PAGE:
What we commonly see accumulating at the sea surface is “less than the tip of the iceberg, maybe a half of 1% of the total,” says Erik Van Sebille, an oceanographer at Utrecht University in the Netherlands.
The study, which took a “citizen science” approach to data collection, is the first of its kind in Switzerland. More than 150 trained volunteers participated. In total, they examined 95,971 pieces of litter collected on the shores of Swiss rivers and lakes.
“We documented for first time marked changes in the pelagic food web length in response to various natural and anthropogenic related stressors,” said lead author Rocio I. Ruiz-Cooley, formerly of NOAA Fisheries’ Southwest Fisheries Science Center and now at Moss Landing Marine Laboratories. “This tells us that the food web is very dynamic, and reveals changes with the ecosystem around it.”
More than five trillion pieces of plastic are estimated floating on the surface of the world’s oceans. It has been claimed that there is now enough plastic to form a permanent layer in the fossil record.
In the Florida Keys, the U.S. Virgin Islands and Maui, coral reef degradation has caused sea floor depths to increase as sand and other sea floor materials have eroded over the past few decades, the USGS study found. In the waters around Maui, the sea floor losses amounted to 81 million cubic meters of sand, rock and other material – about what it would take to fill up the Empire State Building 81 times, the researchers calculated.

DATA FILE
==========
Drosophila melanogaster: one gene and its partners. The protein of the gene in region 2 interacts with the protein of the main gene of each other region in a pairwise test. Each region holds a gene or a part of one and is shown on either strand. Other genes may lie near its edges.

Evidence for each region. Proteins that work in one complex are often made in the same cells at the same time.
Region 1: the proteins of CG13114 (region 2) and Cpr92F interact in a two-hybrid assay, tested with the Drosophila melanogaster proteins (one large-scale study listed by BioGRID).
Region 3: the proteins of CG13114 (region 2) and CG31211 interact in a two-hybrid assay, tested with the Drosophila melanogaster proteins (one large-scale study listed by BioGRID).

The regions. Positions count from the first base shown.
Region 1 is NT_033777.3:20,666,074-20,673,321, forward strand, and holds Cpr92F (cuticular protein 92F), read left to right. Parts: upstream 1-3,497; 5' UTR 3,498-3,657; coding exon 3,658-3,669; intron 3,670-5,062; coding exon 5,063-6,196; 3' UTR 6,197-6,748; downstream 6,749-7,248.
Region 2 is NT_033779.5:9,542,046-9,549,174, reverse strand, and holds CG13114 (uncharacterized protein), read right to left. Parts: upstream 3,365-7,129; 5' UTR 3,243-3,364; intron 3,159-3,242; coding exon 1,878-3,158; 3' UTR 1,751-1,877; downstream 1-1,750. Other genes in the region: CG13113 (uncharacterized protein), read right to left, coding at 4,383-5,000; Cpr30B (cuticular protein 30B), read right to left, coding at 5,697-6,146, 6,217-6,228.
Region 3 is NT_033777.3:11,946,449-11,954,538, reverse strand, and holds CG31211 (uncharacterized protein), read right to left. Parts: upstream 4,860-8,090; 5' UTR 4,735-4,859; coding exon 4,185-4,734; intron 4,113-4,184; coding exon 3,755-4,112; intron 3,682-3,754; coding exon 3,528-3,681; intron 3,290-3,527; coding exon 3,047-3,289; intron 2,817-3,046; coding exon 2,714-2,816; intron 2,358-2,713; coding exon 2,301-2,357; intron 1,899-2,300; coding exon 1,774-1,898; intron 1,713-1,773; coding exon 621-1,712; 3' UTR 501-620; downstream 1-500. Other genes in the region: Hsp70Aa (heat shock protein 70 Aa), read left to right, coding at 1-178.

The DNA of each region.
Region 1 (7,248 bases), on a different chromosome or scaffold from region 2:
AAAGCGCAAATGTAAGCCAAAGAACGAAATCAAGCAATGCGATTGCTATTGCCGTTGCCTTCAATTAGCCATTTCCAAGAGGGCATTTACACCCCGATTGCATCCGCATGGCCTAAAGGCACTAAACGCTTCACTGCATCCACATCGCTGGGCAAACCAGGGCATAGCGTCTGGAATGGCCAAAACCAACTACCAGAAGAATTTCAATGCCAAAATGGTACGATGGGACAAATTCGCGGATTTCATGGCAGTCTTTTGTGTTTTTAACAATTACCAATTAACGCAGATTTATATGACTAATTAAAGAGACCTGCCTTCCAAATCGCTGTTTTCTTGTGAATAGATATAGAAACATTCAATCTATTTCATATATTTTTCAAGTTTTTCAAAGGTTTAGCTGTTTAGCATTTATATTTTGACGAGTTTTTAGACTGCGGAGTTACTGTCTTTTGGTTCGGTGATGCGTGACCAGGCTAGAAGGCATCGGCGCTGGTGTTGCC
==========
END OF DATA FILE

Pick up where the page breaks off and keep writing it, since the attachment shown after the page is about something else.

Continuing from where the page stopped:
We now have a 2017 event, which is not quite as bad as 2016, but certainly worse than the first two events that we studied [in 1998 and 2002]. That is significant because it postpones any hope of recovery. The current bleaching occupies a different geographical footprint from last year, which is bad news because it means between last year and this year a much greater extent of the Great Barrier Reef has now been damaged. In 2017, the hot water was in the middle of the Great Barrier Reef, the central section; last year it was in the north.
Some of the largest population declines, according to the report, include terns at 85.8 percent. Frigatebirds decline by up to 81.7 percent. Petrels declines followed at 79.6 percent, while cormorants and shags populations dropped by up to 73.6 percent.